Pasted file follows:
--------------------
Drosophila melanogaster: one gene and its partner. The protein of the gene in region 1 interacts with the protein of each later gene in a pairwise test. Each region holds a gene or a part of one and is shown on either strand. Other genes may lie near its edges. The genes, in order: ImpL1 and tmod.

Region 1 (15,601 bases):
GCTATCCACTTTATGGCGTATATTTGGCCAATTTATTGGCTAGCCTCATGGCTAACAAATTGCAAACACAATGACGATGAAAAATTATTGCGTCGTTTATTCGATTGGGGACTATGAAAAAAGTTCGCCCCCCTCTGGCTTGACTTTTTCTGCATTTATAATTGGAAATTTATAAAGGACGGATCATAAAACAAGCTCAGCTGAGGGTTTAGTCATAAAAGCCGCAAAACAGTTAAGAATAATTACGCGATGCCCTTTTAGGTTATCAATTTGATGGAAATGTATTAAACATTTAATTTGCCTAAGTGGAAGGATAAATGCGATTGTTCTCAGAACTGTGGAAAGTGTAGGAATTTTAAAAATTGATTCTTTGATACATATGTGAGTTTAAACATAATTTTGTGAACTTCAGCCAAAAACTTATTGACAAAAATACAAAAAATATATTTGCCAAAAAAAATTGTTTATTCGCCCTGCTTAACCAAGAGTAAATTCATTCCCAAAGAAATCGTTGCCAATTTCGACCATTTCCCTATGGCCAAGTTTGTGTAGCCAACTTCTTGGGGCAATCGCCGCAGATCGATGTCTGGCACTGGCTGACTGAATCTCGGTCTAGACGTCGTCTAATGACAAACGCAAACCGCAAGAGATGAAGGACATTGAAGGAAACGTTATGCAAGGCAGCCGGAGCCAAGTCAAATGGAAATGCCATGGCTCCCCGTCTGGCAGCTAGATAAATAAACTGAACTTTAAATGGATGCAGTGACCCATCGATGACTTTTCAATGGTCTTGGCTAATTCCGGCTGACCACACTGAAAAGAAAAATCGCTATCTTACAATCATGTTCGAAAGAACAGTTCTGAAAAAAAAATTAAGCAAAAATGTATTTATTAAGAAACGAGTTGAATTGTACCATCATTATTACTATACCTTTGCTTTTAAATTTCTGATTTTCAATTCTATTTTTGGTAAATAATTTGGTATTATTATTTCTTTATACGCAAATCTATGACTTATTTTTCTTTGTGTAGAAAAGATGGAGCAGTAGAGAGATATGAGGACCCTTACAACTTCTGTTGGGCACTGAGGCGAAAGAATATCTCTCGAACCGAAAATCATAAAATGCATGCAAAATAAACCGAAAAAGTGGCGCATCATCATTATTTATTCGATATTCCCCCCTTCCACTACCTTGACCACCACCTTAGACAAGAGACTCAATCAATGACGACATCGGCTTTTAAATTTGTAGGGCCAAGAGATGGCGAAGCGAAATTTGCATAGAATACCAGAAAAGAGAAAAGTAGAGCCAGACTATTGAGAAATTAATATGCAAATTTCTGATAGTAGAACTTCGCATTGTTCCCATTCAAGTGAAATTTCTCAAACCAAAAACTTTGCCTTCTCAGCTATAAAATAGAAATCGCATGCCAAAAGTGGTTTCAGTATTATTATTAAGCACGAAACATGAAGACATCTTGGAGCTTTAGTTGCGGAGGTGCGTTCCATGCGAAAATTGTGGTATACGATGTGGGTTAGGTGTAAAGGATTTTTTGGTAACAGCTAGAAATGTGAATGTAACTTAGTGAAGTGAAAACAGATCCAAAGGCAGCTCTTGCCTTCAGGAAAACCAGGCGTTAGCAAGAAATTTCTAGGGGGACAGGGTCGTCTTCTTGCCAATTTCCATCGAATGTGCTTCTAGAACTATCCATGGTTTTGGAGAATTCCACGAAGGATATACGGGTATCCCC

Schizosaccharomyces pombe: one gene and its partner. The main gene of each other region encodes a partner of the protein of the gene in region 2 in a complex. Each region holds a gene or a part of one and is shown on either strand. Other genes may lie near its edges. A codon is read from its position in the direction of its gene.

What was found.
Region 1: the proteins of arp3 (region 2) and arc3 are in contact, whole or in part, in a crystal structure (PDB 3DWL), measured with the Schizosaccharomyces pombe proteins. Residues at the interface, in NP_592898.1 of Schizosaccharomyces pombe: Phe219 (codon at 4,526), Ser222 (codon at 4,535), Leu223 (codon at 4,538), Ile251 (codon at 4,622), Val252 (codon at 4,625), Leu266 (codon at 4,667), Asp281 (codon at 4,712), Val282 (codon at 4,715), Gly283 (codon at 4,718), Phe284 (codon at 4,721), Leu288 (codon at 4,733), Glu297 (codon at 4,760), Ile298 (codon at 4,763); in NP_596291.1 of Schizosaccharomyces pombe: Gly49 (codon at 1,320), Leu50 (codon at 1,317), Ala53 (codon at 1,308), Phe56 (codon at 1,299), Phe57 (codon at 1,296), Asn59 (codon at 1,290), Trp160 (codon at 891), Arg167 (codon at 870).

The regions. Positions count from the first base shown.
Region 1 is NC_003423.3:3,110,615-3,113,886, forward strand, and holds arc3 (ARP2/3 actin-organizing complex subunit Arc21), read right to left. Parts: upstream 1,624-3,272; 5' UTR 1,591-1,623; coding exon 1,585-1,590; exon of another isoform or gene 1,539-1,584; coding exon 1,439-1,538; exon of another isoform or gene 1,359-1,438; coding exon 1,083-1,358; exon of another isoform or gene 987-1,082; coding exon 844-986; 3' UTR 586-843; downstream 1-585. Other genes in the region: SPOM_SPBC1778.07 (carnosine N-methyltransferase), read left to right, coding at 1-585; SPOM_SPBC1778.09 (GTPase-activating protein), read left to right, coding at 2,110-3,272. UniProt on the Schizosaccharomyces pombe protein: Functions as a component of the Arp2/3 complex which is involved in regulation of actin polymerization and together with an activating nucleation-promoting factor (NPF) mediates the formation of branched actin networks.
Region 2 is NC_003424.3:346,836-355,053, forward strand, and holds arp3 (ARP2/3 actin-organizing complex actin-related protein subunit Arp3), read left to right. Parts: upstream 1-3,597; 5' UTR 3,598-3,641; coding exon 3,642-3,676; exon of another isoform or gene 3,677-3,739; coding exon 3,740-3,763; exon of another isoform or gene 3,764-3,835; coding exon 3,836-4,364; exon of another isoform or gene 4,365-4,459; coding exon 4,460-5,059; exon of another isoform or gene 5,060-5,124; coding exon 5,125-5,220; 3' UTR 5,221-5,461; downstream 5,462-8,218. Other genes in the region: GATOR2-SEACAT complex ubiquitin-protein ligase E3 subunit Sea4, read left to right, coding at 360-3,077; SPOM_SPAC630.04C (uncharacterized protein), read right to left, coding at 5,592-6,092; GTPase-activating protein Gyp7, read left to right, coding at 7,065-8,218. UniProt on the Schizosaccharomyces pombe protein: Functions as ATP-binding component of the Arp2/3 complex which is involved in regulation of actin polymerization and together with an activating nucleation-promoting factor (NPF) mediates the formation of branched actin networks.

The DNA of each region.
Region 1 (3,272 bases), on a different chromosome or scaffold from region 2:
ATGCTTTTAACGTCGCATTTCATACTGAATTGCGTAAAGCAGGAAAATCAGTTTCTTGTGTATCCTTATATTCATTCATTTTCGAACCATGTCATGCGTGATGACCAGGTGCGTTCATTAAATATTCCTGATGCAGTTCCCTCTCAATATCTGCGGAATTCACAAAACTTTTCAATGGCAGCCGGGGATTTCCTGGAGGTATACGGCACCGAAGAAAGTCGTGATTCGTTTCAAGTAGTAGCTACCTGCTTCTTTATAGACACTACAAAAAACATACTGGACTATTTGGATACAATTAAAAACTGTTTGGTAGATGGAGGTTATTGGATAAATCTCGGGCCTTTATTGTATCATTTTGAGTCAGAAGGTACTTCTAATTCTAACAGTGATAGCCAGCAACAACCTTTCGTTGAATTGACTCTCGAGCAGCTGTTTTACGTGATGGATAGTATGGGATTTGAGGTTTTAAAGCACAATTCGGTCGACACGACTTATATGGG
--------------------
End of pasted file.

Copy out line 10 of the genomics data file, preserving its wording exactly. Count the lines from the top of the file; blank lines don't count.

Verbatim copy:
The DNA of each region.